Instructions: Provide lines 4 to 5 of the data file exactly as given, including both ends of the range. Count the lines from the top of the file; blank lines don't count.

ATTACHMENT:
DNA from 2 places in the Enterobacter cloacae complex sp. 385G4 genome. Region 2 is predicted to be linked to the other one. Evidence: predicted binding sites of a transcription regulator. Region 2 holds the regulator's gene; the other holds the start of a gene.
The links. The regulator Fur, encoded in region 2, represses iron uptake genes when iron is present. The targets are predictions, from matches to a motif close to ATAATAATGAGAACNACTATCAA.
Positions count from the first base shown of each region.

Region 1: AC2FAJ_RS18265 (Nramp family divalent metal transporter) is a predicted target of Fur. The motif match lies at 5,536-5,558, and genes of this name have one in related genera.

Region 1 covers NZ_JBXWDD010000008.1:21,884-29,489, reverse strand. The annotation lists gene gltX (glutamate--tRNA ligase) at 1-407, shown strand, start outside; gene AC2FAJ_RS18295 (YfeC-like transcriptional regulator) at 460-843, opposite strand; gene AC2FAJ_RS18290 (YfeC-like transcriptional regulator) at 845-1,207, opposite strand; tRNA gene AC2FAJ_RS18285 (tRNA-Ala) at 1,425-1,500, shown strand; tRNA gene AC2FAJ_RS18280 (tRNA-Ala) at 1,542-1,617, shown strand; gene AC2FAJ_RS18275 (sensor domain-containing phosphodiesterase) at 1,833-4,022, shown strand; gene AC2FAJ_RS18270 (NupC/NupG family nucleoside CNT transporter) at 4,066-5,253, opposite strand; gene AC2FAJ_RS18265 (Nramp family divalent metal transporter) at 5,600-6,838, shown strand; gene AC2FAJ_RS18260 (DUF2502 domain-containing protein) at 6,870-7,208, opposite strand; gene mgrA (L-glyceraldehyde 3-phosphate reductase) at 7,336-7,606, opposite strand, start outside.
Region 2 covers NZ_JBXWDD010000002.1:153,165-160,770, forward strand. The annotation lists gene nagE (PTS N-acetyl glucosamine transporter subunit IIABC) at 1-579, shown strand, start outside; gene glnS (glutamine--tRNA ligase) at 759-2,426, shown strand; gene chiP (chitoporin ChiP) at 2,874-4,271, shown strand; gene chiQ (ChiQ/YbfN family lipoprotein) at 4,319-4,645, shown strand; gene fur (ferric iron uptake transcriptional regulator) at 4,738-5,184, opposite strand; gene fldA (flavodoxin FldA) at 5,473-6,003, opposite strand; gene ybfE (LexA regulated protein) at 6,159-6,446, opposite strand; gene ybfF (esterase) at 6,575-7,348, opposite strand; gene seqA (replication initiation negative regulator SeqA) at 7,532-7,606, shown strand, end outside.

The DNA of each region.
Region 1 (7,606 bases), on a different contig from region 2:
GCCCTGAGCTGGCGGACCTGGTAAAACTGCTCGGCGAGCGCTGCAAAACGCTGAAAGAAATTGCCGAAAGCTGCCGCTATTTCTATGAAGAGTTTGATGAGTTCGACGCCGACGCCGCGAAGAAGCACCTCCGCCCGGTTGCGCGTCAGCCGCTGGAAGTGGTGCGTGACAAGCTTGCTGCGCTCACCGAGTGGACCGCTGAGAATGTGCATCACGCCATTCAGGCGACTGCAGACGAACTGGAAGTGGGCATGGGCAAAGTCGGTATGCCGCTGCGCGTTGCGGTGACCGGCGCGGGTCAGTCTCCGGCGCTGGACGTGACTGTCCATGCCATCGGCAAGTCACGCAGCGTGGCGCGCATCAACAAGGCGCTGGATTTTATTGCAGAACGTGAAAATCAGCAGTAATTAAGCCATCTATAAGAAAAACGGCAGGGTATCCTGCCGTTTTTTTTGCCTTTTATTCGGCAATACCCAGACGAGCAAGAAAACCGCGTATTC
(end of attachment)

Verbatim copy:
Region 1: AC2FAJ_RS18265 (Nramp family divalent metal transporter) is a predicted target of Fur. The motif match lies at 5,536-5,558, and genes of this name have one in related genera.

Region 1 covers NZ_JBXWDD010000008.1:21,884-29,489, reverse strand. The annotation lists gene gltX (glutamate--tRNA ligase) at 1-407, shown strand, start outside; gene AC2FAJ_RS18295 (YfeC-like transcriptional regulator) at 460-843, opposite strand; gene AC2FAJ_RS18290 (YfeC-like transcriptional regulator) at 845-1,207, opposite strand; tRNA gene AC2FAJ_RS18285 (tRNA-Ala) at 1,425-1,500, shown strand; tRNA gene AC2FAJ_RS18280 (tRNA-Ala) at 1,542-1,617, shown strand; gene AC2FAJ_RS18275 (sensor domain-containing phosphodiesterase) at 1,833-4,022, shown strand; gene AC2FAJ_RS18270 (NupC/NupG family nucleoside CNT transporter) at 4,066-5,253, opposite strand; gene AC2FAJ_RS18265 (Nramp family divalent metal transporter) at 5,600-6,838, shown strand; gene AC2FAJ_RS18260 (DUF2502 domain-containing protein) at 6,870-7,208, opposite strand; gene mgrA (L-glyceraldehyde 3-phosphate reductase) at 7,336-7,606, opposite strand, start outside.